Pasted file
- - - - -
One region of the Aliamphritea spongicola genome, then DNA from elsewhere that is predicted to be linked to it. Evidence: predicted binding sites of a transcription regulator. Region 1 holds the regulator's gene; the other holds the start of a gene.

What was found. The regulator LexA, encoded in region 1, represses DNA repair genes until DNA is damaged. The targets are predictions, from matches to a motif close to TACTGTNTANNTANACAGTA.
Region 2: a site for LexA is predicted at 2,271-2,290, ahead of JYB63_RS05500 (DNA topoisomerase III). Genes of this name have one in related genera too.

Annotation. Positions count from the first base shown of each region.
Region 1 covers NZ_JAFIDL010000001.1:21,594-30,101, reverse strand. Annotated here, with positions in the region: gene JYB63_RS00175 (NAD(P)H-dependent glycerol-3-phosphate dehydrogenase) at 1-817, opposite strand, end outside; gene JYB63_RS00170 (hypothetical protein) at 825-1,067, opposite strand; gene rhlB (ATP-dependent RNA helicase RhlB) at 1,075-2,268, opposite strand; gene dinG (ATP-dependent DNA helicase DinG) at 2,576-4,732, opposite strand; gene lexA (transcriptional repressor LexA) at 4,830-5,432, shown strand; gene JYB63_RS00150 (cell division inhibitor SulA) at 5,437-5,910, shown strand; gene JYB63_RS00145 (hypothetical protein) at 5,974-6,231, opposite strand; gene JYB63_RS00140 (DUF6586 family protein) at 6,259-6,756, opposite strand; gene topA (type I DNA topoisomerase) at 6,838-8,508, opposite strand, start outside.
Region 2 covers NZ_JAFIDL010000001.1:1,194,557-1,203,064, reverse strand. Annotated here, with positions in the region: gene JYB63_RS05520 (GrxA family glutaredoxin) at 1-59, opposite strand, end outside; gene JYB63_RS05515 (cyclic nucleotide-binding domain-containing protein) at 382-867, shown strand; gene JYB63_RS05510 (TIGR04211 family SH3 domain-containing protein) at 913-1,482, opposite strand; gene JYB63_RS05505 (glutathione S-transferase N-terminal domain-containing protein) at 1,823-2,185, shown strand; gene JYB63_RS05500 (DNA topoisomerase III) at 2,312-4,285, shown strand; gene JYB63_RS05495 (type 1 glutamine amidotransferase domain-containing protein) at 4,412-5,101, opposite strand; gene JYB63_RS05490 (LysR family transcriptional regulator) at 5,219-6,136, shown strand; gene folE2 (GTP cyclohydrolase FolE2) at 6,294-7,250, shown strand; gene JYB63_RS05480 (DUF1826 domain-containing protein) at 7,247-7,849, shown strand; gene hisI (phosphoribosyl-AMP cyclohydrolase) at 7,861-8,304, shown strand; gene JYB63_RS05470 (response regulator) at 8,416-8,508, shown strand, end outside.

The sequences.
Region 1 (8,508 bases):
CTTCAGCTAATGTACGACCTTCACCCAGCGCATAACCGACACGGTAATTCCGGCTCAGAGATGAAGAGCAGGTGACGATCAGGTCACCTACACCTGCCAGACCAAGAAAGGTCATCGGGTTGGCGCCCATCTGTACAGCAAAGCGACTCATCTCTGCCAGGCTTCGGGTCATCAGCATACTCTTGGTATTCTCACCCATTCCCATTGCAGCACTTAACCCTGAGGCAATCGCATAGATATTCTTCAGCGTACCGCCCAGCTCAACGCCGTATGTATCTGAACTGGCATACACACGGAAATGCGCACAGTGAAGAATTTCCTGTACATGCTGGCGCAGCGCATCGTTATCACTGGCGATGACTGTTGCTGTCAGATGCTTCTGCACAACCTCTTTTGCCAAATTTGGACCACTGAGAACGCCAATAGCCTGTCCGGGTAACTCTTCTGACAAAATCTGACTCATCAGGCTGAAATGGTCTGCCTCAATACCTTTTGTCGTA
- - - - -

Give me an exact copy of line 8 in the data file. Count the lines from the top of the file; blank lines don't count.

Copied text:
Region 1 (8,508 bases):